As I settle into vacation mode here in North Carolina, I want to share some of my favorite things about the Tar Heel State.

Perhaps these little tidbits will entice you to travel here, or for those of you who have spent time in North Carolina, my hope is this blog will make you smile as you recall some of the personality of this beautiful place of my childhood.

Outside of North Carolina, you simply have iced tea. In the South, you have sweet tea. You haven’t lived if you’ve never experienced the full flavor of pre-sweetened tea with the jolt of sugar and caffeine.  I usually abstain from caffeine, but here, nothing else but sweet tea will do.

Equally sugary sweet is Southerners’ slow drawl of “Hey, ya’ll” or “Nice to meet ya’ll” or some equivalent. When North Carolinians — complete strangers or not — greet you, you feel like you’re being welcomed by an old friend.

It’s not constant or universal, but speaking in generalities, people in the Tar Heel State have a calmness about them. They move with a slower pace. Of course some of that perception may be my own sense of calm, as for the last 24 years, I’ve only spent time here as a vacationer.

In North Carolina,  you never go long without hearing someone respectfully call someone ma’am or sir.  Children of friends will call me Miss Kelly instead of Ms. Johnson or just Kelly. It is formality with a friendly, warm twist.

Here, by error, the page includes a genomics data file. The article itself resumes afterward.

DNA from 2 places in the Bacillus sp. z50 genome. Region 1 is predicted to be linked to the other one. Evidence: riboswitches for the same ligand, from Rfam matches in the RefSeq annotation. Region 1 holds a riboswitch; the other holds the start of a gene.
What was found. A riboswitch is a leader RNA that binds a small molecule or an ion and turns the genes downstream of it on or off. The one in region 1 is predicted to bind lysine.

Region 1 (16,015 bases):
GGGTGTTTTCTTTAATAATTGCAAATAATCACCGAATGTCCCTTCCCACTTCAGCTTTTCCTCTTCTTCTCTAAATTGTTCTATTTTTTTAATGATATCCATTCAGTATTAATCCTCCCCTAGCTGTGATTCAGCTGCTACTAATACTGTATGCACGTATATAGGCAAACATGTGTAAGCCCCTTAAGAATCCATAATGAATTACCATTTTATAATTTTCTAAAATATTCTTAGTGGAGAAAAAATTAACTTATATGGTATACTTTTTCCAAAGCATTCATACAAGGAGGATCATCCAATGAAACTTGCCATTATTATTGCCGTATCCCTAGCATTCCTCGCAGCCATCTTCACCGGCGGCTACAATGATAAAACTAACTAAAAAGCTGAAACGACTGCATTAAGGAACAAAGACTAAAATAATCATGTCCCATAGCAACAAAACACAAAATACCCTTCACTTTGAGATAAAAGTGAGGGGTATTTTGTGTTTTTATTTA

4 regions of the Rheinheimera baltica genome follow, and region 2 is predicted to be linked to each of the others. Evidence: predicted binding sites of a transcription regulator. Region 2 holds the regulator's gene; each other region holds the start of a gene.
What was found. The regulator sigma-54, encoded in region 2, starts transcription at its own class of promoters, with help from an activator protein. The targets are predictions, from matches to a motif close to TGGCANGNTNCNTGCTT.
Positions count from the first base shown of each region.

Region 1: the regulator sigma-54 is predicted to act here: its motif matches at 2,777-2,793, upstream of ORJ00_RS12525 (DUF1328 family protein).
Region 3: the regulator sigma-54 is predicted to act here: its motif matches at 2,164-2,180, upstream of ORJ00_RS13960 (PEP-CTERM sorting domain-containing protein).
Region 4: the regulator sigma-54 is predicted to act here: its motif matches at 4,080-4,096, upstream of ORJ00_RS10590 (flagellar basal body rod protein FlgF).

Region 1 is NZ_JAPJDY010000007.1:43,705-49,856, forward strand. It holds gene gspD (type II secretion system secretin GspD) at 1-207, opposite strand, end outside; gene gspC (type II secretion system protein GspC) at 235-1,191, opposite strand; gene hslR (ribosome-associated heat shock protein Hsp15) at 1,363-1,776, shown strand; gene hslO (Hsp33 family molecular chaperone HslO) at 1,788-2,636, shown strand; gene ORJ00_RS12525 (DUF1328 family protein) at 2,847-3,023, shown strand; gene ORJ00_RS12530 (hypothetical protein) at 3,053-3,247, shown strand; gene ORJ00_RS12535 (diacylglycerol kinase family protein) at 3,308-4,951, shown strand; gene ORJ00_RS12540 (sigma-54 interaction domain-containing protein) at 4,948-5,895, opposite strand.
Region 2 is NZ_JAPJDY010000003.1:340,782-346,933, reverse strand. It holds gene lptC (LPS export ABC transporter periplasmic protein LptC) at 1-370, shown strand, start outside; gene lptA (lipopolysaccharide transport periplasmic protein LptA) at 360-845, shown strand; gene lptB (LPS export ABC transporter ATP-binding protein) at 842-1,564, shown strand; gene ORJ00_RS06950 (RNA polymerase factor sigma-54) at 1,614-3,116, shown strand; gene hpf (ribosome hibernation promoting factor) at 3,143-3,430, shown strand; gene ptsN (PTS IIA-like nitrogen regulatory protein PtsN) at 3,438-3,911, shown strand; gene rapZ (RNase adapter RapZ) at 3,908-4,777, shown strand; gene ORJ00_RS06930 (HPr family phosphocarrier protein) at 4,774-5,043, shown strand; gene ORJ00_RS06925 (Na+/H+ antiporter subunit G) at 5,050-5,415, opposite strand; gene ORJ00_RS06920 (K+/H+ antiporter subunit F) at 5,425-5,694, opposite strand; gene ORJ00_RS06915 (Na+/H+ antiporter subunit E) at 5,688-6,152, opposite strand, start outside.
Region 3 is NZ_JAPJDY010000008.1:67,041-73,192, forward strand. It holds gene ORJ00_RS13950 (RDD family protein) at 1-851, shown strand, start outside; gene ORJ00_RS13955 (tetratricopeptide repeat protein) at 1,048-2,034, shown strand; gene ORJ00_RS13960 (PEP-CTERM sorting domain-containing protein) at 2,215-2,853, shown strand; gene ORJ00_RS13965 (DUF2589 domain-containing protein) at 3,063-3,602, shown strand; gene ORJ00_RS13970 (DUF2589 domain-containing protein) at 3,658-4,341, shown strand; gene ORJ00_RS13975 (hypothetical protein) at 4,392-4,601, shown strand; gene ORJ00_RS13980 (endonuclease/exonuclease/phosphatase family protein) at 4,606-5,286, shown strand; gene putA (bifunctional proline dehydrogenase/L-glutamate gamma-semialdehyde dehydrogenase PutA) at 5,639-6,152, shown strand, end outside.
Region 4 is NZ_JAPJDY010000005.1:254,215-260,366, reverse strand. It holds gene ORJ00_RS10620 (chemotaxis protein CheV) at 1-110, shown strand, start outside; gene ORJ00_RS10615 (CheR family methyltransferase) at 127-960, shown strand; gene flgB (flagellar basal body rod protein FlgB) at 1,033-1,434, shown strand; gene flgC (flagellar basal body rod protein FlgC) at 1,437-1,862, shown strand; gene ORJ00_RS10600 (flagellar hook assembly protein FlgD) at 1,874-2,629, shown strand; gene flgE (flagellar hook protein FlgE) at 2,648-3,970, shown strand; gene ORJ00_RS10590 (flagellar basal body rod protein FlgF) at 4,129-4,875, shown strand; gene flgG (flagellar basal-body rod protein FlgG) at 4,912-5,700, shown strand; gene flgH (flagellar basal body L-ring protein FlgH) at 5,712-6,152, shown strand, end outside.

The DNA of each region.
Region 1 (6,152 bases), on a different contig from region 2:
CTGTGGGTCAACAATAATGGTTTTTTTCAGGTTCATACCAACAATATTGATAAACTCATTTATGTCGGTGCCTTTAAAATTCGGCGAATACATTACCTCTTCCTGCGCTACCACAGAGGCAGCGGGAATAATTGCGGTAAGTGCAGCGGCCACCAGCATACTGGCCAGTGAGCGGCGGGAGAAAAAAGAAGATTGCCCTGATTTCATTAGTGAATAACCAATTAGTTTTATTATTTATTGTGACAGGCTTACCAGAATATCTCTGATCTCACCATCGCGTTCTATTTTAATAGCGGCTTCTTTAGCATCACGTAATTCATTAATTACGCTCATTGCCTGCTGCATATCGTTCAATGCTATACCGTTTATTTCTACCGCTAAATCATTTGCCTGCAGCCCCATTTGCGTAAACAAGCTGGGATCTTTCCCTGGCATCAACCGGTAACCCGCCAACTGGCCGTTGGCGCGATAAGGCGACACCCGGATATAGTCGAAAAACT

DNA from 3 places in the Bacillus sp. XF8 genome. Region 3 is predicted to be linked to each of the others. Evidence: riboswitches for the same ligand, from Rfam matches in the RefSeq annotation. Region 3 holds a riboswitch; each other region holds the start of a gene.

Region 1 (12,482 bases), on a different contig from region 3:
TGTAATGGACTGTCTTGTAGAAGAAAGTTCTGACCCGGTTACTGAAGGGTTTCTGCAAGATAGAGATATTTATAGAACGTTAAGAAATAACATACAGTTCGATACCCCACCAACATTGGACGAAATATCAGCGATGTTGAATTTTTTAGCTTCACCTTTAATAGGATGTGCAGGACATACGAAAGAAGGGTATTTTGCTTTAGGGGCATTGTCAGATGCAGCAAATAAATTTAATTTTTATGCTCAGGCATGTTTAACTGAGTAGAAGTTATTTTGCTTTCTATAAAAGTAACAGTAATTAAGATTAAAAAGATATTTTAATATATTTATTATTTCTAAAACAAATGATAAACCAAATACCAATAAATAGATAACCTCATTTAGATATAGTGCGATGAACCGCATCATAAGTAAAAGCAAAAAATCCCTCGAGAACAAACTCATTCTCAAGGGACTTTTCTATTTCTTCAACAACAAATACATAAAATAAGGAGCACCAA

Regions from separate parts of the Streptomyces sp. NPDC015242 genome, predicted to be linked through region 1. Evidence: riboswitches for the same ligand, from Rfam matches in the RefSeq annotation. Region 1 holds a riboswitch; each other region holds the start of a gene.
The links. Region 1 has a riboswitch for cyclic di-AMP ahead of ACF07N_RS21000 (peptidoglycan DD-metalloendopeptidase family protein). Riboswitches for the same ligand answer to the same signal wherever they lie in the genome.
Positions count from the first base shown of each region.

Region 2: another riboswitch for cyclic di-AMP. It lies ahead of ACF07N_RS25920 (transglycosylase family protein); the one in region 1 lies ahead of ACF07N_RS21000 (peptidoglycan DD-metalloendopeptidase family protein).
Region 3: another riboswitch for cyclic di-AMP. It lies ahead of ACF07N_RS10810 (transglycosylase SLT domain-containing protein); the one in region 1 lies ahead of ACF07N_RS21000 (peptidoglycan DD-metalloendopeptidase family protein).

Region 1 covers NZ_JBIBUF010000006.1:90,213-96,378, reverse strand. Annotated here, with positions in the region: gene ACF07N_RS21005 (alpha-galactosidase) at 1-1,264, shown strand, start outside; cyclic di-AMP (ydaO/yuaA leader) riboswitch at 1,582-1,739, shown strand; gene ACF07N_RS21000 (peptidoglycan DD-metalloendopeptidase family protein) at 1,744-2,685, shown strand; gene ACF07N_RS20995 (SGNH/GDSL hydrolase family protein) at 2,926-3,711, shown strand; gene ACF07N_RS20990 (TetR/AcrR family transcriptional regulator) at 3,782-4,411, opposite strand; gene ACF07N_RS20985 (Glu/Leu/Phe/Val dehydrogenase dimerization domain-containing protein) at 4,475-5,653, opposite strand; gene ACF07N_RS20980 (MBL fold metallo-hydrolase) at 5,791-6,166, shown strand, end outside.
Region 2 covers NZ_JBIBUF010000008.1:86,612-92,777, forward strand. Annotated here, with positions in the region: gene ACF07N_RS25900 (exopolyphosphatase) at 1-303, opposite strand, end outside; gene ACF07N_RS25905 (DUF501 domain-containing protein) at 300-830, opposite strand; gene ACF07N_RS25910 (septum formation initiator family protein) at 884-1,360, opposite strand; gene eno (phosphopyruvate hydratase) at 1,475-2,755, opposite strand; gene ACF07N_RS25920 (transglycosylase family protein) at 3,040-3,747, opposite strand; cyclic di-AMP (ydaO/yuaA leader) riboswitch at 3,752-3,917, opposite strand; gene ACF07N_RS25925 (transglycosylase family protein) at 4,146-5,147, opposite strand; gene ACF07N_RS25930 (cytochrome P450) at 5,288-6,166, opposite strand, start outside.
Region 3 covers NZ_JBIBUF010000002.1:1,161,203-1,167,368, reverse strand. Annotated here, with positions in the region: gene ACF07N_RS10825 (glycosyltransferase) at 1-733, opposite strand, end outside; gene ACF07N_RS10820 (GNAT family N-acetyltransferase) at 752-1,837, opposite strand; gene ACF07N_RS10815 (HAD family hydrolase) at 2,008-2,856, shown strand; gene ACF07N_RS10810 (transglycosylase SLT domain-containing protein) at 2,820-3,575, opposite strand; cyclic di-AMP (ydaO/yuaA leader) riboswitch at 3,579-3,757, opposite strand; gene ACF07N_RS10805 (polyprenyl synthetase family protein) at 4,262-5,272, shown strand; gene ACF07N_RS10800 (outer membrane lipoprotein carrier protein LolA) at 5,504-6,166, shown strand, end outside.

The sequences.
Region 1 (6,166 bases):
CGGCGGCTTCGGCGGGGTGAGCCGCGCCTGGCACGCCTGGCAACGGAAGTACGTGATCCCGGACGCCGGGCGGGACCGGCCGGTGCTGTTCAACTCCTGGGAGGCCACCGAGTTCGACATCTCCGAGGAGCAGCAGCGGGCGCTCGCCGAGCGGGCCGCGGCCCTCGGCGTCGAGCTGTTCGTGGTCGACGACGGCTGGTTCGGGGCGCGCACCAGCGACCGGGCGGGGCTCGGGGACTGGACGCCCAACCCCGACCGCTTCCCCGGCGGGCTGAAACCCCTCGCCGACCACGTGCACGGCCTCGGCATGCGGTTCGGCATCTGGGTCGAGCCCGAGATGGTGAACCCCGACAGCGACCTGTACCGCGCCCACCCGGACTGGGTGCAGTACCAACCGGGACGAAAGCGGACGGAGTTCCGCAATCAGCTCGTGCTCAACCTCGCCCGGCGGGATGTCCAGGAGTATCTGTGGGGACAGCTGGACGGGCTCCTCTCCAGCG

Here you also don’t go long without seeing somewhere wearing a shirt or a baseball cap demonstrating their loyalty to Carolina, meaning my beloved alma mater, the University of North Carolina at Chapel Hill. Yes, for the past 25 years, I’ve used as my claim to fame that my older sister had math class at UNC with Michael Jordan, and had he come back for his senior year instead of going pro, I would have gone to school with him as well.

At most restaurants here — certainly any local, family-style eatery — you can always find on the menu cole slaw with just the perfect amount of mayo and hushpuppies cooked to the perfect crispness.

Finally, I’ll quickly bypass the subject of humid, makeup-sliding-off-your-face summers to say that spring and fall are glorious months in North Carolina. In autumn, from here in the central part of the state where I grew up to the Blue Ridge Mountains, the fall leaves offer a Crayola extravaganza. As I write this in mid-April, blooming dogwoods and redbuds greet you at every turn of the road, and the not-warm-but-not-cool evenings demand a glass of vino and a comfortable patio chair, where you can take in all the goodness that North Carolina has to offer.

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